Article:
Russia

Alexis Mrachek | Heritage Foundation

Five years ago this month, while the world’s eyes were glued to the Sochi Olympics, Moscow mobilized “little green men” onto the Crimean peninsula to begin its short, illegal process of annexing it from Ukraine.

At first, Russian President Vladimir Putin denied these soldiers were Russian and called them “local self-defense units.” But later on, he proudly admitted they were Russian troops.

In April 2014, Russian soldiers, many of whom were also little green men, began seizing buildings in the Donbas region of Ukraine. This only heightened tensions in the region since Russian dissidents and separatist forces had started fighting Ukrainian soldiers in prior months. A full-scale war broke out in eastern Ukraine that continues to this day. It has claimed more than 10,000 lives, at least 2,800 of whom were civilians, and displaced over 1.5 million. And there appears to be no end to the war in sight.

Conflict between Russia and Ukraine has continued over the past five years, ebbing and flowing. Russia essentially treats the Black Sea as a Russian lake through its strong militarization of it. And in November 2018, conflict in the Black Sea boiled over.

On Nov. 25, 2018, Russian FSB border-patrol boats blocked three Ukrainian navy ships’ passage through the Kerch Strait, a narrow body of water separating the Azov Sea from the Black Sea. Russian forces then opened fire on the ships, boarded and seized them, and captured 24 Ukrainian sailors in the process.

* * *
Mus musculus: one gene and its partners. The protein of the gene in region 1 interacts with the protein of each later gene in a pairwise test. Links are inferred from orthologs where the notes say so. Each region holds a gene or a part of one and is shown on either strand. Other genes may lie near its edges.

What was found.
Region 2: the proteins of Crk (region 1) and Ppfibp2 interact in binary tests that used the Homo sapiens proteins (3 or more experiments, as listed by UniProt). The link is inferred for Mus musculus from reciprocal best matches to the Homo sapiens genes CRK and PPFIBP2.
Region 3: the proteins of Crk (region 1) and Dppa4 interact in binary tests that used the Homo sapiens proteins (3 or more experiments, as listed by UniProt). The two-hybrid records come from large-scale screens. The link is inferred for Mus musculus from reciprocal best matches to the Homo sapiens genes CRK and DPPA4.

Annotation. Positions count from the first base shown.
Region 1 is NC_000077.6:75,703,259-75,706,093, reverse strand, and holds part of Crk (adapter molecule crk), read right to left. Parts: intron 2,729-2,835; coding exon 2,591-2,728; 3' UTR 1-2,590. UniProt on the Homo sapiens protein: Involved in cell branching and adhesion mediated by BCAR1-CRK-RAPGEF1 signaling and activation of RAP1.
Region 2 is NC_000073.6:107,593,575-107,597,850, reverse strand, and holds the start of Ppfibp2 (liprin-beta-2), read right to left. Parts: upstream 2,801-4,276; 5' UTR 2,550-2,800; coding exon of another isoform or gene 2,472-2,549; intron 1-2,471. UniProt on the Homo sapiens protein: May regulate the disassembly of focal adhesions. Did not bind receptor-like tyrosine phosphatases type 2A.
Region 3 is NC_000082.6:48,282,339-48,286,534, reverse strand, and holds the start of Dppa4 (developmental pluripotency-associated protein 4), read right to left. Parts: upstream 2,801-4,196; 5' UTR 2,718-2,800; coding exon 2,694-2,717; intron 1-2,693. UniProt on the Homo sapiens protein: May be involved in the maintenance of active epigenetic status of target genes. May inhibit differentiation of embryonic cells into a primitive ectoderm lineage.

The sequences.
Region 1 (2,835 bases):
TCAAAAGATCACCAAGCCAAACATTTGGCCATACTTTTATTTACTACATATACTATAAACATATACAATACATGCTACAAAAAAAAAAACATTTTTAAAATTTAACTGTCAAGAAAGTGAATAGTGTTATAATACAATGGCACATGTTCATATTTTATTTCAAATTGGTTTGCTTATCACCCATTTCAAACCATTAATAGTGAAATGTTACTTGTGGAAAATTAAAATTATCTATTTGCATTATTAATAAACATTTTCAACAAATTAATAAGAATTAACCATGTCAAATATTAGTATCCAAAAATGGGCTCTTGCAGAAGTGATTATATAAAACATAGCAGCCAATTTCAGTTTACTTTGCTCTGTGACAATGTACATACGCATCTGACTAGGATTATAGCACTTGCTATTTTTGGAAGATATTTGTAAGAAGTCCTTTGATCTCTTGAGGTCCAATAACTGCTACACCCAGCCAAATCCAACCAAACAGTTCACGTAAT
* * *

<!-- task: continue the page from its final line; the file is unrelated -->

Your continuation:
The sailors hadn’t violated the law. The 2003 Treaty on the Legal Status of the Sea of Azov provides both Ukraine and Russia legal access to the Azov Sea and Kerch Strait. Yet Russian authorities charged the sailors with “illegally crossing” Russia’s border on the Black Sea.

After placing the sailors in a Moscow detention center, Russian authorities said they would detain the sailors for two months, but on Jan. 16, the Lefortovo District Court extended their detention to April 24.

A couple of the sailors’ mothers were able to briefly see them on their court date in mid-January, but other than that instance, the sailors have been kept in seclusion in Moscow.

The soldiers’ detention is a reminder that Russia’s war with Ukraine continues on.

Ukraine holds its presidential elections next month, and Russia likely will attempt to meddle in any possible way. Thus, especially now, Western support for Ukraine is vital.

The Western community so far has taken action in response to Russia’s aggression against Ukraine. In the days following Russia’s annexation of Crimea, the U.S. and EU imposed economic sanctions on Russia, and Canada followed suit just after. These Crimea-related sanctions remain in place today.

Furthermore, the U.S. Coast Guard this year will be providing two patrol boats to Ukraine in order to deter further Russian aggression in the Black Sea.

But today, 24 Ukrainian soldiers remain in Russian custody, and the West has been all but silent in addressing it. Russia’s detainment of them is a violation of human rights. The West must speak up about it, because it is what a true ally would do.

Alexis Mrachek is a research assistant for Russia and Eurasia in the Douglas and Sarah Allison Center for Foreign Policy at The Heritage Foundation.


The views and opinions expressed in this commentary are those of the author and do not reflect the official position of The Daily Caller.

Source: The Daily Caller


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